Friday, April 23, 2010

Telling It Like It Was

I don't know whether Howard Cosell listened to and enjoyed the music of Frank Sinatra — in hindsight, it seems odd not to know that because we knew Cosell's opinions on just about everything else.

But when considering Cosell's life, matching him with anyone else seems inappropriate.

They were contemporaries, quite close, in fact, to the same age (Sinatra was a little more than two years older). And, while Sinatra sang about "doin' it my way," that was how Cosell lived his life.

If someone ever does a film about the life of Howard Cosell, I think Sinatra's music should be the soundtrack.

Cosell certainly did things his way. Or, to paraphrase his own catchphrase, he told it like it was.

We knew that Cosell liked his ten–dollar words, which tended to make him come off as elitist, aloof. He couldn't resist the temptation. Maybe it was his legal training. Maybe he just always had a fondness for big words. But he just couldn't restrain himself, even on the most somber of occasions.

Like Dec. 8, 1980, when I and millions of people who were watching Monday Night Football learned from Cosell that John Lennon had been killed.
"Remember this is just a football game, no matter who wins or loses. An unspeakable tragedy confirmed to us by ABC News in New York City: John Lennon, outside of his apartment building on the West Side of New York City, the most famous, perhaps, of all of The Beatles, shot twice in the back, rushed to Roosevelt Hospital, dead on arrival."

"Unspeakable" struck some people as a bit much, but that was just Cosell expressing himself. Besides, to those of us who were Beatles fans, the murder of John Lennon really was unspeakable.

No other word was adequate.

Cosell definitely had his own style, and he was really famous, I suppose, for two things — his longtime affiliation with Muhammad Ali and his years with Monday Night Football. The stories of each could be books in themselves.

Ali and Cosell had something of a symbiotic relationship. Cosell did the ringside duty for most of Ali's early fights, then he made a name for himself as part of the Monday Night Football broadcasting crew.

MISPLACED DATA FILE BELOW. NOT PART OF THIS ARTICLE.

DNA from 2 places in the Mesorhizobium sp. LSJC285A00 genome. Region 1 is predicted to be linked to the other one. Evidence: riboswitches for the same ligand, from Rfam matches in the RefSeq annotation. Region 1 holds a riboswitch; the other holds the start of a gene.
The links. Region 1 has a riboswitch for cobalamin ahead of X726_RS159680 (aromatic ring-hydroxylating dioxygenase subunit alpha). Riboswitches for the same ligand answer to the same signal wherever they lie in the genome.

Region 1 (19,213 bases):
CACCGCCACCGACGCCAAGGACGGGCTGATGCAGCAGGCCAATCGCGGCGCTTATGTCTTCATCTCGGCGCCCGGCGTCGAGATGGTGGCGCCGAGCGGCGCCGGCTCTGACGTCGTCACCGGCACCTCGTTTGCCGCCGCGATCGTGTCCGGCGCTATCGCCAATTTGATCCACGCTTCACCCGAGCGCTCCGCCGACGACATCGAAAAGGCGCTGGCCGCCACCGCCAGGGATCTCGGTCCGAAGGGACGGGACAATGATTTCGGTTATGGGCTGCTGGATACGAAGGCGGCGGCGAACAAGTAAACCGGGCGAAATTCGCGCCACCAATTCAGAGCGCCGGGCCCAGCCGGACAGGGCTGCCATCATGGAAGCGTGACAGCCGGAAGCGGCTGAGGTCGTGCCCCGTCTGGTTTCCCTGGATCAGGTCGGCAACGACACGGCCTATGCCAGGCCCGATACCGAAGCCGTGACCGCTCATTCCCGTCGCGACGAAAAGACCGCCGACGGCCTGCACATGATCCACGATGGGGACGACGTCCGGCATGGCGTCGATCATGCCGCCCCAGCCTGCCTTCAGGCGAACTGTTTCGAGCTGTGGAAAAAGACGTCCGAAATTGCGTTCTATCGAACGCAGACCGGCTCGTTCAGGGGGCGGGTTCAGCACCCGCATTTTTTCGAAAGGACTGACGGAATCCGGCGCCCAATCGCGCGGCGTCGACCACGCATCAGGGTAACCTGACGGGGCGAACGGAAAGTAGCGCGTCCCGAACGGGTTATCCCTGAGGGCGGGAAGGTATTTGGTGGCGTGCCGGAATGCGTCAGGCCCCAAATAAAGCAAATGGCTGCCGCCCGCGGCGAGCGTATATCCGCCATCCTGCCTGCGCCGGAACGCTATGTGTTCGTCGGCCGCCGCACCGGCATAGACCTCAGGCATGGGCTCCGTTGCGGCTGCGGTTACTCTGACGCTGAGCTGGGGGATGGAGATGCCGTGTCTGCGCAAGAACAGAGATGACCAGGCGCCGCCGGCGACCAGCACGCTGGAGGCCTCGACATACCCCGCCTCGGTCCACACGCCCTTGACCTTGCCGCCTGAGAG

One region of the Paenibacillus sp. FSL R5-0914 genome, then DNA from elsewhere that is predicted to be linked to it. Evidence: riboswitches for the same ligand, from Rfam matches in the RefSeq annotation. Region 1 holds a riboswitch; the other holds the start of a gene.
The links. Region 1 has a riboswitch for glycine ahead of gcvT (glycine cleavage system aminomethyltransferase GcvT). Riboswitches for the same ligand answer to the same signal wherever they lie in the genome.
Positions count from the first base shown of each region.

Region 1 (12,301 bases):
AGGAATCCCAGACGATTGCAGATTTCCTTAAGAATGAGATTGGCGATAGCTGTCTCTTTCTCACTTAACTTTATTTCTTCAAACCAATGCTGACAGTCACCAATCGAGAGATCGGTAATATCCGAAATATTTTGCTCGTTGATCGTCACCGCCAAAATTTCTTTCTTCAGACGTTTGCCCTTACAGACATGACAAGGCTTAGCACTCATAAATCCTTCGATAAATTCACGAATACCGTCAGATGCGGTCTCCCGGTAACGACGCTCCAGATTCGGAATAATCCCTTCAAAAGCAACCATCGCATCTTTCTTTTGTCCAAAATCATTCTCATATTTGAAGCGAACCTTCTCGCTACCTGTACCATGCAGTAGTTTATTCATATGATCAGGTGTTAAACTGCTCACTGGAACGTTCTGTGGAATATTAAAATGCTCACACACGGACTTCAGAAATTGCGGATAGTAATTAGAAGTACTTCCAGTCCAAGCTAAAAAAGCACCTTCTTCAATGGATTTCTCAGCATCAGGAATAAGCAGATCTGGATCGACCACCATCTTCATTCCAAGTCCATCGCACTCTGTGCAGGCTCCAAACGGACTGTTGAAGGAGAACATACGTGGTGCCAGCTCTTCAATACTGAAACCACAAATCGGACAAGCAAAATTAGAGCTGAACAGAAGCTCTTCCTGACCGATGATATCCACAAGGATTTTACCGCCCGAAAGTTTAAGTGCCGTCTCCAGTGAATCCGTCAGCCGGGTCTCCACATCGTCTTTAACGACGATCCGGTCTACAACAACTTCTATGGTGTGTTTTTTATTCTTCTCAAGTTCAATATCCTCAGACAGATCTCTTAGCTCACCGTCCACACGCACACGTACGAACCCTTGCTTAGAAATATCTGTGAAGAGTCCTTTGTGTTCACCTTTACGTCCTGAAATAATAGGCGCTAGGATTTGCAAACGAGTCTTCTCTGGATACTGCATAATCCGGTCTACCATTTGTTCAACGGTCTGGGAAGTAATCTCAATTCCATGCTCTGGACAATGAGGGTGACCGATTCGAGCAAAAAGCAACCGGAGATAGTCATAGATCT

But Cosell often seemed to be on top of the American sports scene — long before ESPN.

His astonished call during the Frazier–Foreman fight — "Down goes Frazier! Down goes Frazier!" — has become part of sports lexicon. He also covered the Bobby Riggs–Billie Jean King "Battle of the Sexes" and Olympics competition for ABC, including the murders of the Israeli athletes at the 1972 Summer Games.

When the subject was Cosell, you seldom found fence sitters. People either really liked him or really hated him, but it was a funny kind of hatred. People didn't hate him to the extent that they wouldn't watch Monday Night Football. Instead, they tuned in in huge numbers, hoping to witness the rare moments when he was caught unprepared. The meticulous Cosell brought the kind of in–depth reporting to sports that once was the hallmark of hard news coverage, and he was rarely unprepared. In the late 1970s and early 1980s, some enterprising bar owners sponsored contests, with winners getting the chance to throw a brick or something else that was big and heavy at Cosell's image on an old TV.

It's hard to believe it was 15 years ago today that Cosell died. In all honesty, I think his death was overshadowed by the Oklahoma City bombing four days earlier and the memorial service for the victims that was held only hours after Cosell's death.

Cosell's death may not have received the attention it deserved, but his absence has been felt.

He was one of a kind.

And he definitely did things his way.

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